Although ethnic Mandi women share power with their male counterparts and are able to own property, the custom of mother-daughter joint marriages continue. [more inside]
Wealth creation, economic growth and rising employment and salaries are among the factors changing some of India's most ancient social and cultural practices, writes Jason Overdoff for Newsweek. [more inside]
70 private cars, 50 000 kilos of flowers, 3000 candles, 65 000 yards of fabric. Those are just a few of the figures from the wedding of New York playboy and (wait for it) hotel heir Vikram Chatwal to model Priya Sachdev. Last year, Lakshmi Mittal (the world's third-richest man, according to Forbes) spent over $60 million for his daughter Vanisha's wedding. What kind of wedding does $60 million buy? A song-and-dance by Aishwarya Rai, among other Bollywood luminaries; ceremonies at the Tuileries and Versailles; and top chefs and designers at your beck and call. In 2004, the Sahara Group's Subrata Roy built three mock palaces on the edge of a lake in Uttar Pradesh; his sons' double wedding had 11 000 guests. Mr. Roy's company paid for the weddings of 101 couples (numbers ending in '1' are considered auspicious) who couldn't afford to get married, and also fed 140 000 poor people across the country (all as part of the festivities). All of this sound like idle gossip? The wedding business is huge in India; it's a $10bn business (and growing at 25% annually), and the demand for gold wedding jewelry, according to analysts, "helped lift the metal's price to a 25-year high last month." Appliance retailers offer discounts during weddings season; there are personal loans available for weddings; and there's even an entire mall devoted to weddings. As the Christian Science Monitor notes, the minimum a middle-class Indian family will spend on a wedding is $34 000. (The average American wedding? $26 327.) And who makes up the Indian middle class? "Those making $4,545 to $23,000 a year." More on Indian wedding traditions here.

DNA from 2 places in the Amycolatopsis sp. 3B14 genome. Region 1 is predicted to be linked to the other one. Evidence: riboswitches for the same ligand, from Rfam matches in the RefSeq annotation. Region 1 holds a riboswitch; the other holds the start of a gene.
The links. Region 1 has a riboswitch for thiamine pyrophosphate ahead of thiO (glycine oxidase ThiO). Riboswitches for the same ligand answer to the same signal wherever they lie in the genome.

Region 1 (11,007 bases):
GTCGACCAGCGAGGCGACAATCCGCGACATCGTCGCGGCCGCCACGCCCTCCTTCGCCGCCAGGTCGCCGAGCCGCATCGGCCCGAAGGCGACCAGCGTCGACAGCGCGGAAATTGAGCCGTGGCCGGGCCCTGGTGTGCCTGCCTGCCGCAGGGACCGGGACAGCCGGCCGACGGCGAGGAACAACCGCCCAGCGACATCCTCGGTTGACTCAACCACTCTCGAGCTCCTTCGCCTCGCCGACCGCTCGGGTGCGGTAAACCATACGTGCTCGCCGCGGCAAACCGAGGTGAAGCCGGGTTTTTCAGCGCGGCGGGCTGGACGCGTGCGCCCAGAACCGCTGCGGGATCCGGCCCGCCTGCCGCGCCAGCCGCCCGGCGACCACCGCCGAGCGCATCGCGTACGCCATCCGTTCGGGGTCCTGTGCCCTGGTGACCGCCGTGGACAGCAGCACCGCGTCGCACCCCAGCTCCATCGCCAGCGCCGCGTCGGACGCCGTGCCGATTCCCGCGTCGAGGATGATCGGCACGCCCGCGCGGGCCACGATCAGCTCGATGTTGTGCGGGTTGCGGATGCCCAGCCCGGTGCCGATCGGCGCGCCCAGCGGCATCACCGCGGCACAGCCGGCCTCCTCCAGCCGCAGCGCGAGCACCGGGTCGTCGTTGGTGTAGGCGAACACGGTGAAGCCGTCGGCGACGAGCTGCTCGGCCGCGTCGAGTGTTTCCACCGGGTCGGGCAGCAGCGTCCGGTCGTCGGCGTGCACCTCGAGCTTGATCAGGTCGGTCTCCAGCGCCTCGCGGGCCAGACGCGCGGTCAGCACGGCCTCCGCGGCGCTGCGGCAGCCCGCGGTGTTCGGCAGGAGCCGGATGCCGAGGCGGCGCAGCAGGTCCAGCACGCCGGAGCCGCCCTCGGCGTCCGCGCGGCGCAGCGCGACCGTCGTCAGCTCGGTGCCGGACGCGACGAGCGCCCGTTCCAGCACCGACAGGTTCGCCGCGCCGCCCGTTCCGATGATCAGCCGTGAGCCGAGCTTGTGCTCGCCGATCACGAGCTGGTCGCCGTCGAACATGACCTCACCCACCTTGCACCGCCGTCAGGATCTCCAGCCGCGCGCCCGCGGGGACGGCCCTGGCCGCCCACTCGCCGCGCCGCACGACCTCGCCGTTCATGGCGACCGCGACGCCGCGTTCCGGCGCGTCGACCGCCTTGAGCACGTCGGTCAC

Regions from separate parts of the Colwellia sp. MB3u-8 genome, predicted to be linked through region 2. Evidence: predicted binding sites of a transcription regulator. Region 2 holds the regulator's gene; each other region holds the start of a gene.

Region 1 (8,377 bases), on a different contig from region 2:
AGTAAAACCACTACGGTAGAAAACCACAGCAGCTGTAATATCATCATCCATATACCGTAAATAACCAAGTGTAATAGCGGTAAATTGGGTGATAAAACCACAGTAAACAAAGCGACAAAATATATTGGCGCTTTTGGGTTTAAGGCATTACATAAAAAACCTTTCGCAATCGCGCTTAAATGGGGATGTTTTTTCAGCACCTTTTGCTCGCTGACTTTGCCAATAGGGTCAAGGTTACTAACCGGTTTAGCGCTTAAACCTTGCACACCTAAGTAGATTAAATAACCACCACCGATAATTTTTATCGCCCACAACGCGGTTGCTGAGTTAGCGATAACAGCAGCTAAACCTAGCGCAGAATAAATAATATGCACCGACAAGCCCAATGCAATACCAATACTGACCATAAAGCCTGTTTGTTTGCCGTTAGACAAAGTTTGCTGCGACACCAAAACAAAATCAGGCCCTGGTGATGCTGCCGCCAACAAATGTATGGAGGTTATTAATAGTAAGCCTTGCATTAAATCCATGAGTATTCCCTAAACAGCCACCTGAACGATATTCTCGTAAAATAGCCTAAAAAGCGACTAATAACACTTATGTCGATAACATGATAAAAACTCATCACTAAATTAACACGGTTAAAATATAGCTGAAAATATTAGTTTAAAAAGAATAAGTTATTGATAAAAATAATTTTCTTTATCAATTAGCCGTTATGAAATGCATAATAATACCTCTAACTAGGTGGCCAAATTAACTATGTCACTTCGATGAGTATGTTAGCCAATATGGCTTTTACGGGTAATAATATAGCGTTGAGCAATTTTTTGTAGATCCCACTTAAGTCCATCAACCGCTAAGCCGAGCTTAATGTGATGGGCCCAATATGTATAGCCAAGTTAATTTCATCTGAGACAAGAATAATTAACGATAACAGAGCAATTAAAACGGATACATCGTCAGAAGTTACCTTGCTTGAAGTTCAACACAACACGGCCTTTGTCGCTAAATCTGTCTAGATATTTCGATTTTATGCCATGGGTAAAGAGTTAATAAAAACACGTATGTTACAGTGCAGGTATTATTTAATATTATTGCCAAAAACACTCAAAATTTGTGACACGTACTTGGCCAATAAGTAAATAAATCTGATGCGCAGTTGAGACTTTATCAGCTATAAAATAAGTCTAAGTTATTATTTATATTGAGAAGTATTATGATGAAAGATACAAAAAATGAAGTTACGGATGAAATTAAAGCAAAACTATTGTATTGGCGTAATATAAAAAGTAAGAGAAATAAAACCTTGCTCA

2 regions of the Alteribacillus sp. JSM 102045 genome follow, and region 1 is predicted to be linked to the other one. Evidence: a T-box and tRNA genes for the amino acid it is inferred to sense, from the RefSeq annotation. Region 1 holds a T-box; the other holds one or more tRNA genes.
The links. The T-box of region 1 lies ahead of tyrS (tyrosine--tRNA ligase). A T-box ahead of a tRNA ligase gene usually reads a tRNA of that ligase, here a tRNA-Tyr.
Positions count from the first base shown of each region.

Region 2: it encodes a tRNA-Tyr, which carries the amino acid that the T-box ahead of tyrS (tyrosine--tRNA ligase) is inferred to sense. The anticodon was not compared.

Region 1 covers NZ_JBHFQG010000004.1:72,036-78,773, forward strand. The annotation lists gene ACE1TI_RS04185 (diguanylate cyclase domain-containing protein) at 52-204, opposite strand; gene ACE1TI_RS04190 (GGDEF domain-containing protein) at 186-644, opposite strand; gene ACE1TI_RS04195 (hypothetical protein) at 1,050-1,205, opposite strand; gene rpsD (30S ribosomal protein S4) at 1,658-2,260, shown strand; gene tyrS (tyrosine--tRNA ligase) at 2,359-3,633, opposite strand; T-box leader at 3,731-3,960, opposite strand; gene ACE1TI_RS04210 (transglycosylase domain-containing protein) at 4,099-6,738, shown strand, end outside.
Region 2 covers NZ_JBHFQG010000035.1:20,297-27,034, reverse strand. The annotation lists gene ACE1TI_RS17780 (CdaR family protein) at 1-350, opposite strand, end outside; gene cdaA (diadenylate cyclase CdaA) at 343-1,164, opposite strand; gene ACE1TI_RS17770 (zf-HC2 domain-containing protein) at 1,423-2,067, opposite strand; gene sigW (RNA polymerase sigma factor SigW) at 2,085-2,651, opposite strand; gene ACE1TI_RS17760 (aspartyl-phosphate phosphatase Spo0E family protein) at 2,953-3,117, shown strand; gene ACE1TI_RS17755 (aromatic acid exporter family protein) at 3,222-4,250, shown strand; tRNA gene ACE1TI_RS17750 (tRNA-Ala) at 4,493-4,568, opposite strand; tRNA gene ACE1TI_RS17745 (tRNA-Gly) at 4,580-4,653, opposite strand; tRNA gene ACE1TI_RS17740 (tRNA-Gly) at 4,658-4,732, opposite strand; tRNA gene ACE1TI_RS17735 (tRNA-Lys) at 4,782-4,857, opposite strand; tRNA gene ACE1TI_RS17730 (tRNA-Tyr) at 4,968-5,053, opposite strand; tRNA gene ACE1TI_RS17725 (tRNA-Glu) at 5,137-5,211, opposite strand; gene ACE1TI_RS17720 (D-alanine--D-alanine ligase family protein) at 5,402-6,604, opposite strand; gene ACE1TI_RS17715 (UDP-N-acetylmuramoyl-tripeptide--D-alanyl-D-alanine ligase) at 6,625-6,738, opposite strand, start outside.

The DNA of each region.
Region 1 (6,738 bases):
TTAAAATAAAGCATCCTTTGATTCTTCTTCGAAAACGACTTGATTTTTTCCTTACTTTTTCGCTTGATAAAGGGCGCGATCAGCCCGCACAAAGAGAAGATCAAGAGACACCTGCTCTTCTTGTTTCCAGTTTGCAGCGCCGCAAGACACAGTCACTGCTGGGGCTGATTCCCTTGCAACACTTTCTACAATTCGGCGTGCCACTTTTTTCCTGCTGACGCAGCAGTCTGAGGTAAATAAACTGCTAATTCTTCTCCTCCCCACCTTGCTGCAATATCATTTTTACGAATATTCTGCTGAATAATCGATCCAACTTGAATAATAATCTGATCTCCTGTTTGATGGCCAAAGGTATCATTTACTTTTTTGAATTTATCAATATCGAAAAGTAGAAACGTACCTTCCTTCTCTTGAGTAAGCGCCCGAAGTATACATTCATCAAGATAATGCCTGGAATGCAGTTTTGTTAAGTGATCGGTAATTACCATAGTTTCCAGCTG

A look at arranged marriages for Indian-Americans.
Indian soon-to-be bride breaks indian marriage rules. Not surprisingly she is a "software engineer" student probably a programmer with some clue. Groom goes to jail. On a tangent, your job position is currently being outsourced to this "civilized" country with only 7000 dowry deaths in 2001.
Groom Tries To Keep Pimp Hand Strong With Dowry Demand - Gets Arrested A bride who got the police to arrest her bridegroom has become something of a celebrity in India. Nisha Sharma, 21, called the police after her father was asked for more dowry money just minutes before her wedding ceremony.